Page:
Dreams are powerful tools that can help guide anyone to success and happiness. They represent some cherished aspiration, an ultimate ideal of achievement.

The word sylvan refers most directly to a setting associated with the woods. Reflecting on the vigorous life that abounds in sylvan settings is a very powerful force in my life. For me, this word evokes feelings of transcendence, clarity, and unity.

A Sylvan Dream is a dynamic compilation of my life dream. It is an attempt to seek out and document the truth, beauty, and clarity that exists in this world.

Wednesday, August 27, 2008

A Good Morning - Pt.1

We went down to CM1 this morning in attempts to finish collecting data for the final birds we need to finish collecting at one of our three field sites. Today, we were simply attempting to record the songs of four birds that we had already caught in mist nets during the previous weeks. While we sat in wait for the birds to show up in response to the speakers sitting along the trail shouting their song into the forest, the sun rose through the trees, and sweat quickly began to dampen my shirt. A family of howler monkeys moved through the trees high in the canopy above us, stopping momentarily to gaze at us as we stared through out binoculars. A moment later I could hear the sounds of their urine showering down through down the leaves. Excremental bombs slapped upon the forest floor with a smack – a howlers attempt to help potential threats keep their distance. Luckily this morning the air was moving away from us through the forest, wafting the dank smell of zoo away from where Claire and I sat. We took a few photos of some interesting green, blue, red, and black grasshoppers that glide through the air on bright white wings after shooting themselves into the air. Walking down the trail some days, we encounter a pocket of fifteen or twenty of these hoppers, and they explode around us like a mini fireworks display surrounding us beneath the shade of the forest canopy.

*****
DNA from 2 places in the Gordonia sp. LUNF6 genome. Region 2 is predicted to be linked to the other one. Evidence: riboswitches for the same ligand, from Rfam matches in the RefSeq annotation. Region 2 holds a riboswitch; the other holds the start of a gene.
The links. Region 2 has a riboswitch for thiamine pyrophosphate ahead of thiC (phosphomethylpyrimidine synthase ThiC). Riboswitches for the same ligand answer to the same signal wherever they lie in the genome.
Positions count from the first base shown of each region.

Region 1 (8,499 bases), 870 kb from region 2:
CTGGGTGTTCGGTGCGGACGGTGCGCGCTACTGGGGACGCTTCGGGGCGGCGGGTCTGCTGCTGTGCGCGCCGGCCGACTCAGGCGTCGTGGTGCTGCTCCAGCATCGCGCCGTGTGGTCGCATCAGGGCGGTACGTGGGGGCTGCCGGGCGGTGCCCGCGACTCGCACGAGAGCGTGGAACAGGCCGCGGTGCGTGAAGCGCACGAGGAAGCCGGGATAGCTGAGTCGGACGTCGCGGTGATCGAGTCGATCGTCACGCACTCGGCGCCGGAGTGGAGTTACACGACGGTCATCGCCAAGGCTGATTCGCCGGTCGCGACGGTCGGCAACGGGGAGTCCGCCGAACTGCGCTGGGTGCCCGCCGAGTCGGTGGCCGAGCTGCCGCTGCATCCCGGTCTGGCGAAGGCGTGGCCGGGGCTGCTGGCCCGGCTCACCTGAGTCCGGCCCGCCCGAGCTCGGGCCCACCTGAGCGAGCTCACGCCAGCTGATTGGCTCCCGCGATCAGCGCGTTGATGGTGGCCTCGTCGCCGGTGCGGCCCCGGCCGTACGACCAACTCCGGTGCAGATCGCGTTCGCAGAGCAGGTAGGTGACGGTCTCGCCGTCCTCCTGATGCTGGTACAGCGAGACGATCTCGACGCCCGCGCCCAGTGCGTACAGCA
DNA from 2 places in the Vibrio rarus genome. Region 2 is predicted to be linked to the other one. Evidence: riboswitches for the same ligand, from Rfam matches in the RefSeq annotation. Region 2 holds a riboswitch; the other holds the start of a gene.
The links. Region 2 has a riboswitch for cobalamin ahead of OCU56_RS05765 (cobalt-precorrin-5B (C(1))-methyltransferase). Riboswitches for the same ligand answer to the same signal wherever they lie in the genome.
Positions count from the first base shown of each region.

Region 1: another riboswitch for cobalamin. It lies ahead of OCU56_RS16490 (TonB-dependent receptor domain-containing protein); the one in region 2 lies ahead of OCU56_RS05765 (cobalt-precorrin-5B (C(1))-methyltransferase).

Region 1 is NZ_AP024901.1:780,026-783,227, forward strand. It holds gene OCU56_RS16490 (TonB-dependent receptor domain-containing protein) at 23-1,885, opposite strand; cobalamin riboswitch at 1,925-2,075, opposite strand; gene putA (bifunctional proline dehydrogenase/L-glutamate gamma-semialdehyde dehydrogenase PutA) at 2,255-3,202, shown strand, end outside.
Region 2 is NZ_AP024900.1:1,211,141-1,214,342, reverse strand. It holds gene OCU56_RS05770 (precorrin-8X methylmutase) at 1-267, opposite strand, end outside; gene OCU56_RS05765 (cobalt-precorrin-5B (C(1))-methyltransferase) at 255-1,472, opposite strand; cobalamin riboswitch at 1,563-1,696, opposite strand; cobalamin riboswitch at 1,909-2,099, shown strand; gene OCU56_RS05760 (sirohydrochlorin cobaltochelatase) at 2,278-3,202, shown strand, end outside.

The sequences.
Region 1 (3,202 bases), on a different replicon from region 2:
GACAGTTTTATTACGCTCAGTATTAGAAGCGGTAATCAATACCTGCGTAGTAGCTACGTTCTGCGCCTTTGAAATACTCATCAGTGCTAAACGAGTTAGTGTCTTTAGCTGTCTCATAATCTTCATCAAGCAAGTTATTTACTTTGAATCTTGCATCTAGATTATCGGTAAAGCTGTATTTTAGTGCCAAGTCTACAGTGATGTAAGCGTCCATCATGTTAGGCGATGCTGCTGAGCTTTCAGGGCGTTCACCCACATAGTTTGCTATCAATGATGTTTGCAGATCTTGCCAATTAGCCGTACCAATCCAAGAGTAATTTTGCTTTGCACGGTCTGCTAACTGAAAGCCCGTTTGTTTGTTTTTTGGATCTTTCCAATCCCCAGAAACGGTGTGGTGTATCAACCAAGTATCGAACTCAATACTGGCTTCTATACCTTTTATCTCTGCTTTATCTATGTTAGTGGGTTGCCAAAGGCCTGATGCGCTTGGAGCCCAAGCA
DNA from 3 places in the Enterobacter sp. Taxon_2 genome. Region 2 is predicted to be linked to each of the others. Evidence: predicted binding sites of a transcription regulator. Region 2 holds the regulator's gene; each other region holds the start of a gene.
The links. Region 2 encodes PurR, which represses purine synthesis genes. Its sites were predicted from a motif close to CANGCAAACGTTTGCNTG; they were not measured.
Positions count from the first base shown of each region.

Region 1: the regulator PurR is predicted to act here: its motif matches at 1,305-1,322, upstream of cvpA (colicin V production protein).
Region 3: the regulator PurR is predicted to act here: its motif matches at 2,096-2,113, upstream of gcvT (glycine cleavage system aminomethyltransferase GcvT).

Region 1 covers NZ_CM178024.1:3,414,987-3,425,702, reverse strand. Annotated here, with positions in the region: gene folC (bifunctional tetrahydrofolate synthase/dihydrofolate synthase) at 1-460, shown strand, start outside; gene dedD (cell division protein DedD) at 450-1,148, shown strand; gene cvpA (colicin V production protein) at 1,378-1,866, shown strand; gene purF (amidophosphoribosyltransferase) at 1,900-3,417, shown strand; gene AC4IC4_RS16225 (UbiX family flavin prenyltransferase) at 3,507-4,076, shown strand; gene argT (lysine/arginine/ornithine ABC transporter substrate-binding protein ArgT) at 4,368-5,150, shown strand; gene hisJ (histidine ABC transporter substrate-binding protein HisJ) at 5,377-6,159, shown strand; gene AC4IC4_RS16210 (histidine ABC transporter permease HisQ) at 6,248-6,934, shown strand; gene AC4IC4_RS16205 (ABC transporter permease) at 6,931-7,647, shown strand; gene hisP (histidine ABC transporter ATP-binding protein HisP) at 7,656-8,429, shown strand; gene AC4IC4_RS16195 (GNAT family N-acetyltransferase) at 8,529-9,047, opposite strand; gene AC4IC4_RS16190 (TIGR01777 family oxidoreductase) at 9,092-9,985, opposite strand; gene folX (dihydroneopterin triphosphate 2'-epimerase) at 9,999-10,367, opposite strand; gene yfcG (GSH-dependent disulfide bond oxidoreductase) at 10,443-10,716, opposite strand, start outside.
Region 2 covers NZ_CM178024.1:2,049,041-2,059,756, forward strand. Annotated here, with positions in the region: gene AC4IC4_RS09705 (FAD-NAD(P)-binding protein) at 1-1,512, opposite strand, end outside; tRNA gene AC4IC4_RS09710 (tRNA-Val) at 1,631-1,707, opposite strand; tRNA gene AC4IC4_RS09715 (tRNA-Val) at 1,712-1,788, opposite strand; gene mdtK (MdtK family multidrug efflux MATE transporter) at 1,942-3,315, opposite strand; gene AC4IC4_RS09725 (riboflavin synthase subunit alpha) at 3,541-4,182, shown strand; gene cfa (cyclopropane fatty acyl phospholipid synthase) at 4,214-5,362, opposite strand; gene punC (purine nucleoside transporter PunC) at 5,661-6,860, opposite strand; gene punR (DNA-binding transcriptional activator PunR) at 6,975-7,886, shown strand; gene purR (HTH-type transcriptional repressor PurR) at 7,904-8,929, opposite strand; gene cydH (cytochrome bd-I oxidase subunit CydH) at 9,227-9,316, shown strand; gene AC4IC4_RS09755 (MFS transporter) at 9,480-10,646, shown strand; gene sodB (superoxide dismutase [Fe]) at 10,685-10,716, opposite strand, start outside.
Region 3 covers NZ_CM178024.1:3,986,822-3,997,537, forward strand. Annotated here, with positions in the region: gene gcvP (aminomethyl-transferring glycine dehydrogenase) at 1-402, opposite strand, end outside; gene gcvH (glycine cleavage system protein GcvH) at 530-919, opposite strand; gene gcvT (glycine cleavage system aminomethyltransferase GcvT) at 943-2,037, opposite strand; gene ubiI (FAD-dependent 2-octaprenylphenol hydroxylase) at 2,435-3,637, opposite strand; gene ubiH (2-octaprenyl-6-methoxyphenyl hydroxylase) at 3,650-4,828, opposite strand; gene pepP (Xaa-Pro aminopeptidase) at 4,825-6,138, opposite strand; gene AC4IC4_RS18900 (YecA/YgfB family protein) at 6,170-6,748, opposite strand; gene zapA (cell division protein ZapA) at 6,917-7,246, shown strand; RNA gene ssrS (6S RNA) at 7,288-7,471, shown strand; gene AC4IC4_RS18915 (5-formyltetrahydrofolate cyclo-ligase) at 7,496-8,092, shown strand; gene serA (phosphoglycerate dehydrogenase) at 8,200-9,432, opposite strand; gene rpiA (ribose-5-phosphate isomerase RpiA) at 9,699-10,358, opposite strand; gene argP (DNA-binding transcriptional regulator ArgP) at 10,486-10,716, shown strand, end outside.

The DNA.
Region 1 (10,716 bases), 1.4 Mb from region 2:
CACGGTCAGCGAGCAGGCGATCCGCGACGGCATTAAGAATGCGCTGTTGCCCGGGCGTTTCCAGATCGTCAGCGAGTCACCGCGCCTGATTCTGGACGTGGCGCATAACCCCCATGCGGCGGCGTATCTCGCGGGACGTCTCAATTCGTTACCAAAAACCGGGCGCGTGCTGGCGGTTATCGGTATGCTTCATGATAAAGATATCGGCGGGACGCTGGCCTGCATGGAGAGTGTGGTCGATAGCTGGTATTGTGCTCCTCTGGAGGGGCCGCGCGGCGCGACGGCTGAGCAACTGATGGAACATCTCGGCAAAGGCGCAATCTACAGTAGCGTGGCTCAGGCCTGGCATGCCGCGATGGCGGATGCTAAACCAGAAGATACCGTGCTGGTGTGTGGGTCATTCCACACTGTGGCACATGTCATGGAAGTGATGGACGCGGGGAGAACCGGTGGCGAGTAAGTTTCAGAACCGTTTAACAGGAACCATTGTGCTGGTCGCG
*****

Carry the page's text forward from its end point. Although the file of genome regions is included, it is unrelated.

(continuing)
Finally, we hear the call of one of our subject species calling back to us from up the trail. Without a word, Claire and I pace quickly towards the singing bird. She hands me the speakers as she pulls the microphone from a leather holster and untangles the chord from the recorder. Crouching at the trail’s edge once we get close enough to the bird, she begins recording the bird as it sings in defense of its territory. The screen of the recorder jumps erratically as it records the song, along with the toucans and cicadas screaming in the canopy above. As long as we can get close enough to the bird while it sings, it should be loud enough to differentiate the notes of the bird we want from the ambient noise of the forest, which can become deafening some days. With the last month’s dry heat, the katydids and cicadas have come out in full force, mastering the sound waves of the mid-day heat. After 830 or 9 in the morning, some places in the forest are overcome with a cacophony of this insect chorus. A few days previous, Claire and I sat waiting almost an hour for the insects to quiet down so that the birds could actually hear the speakers playing their song over the noise of the forest. Claire and I sat and talked, laughing as we had to nearly yell at each other to be heard.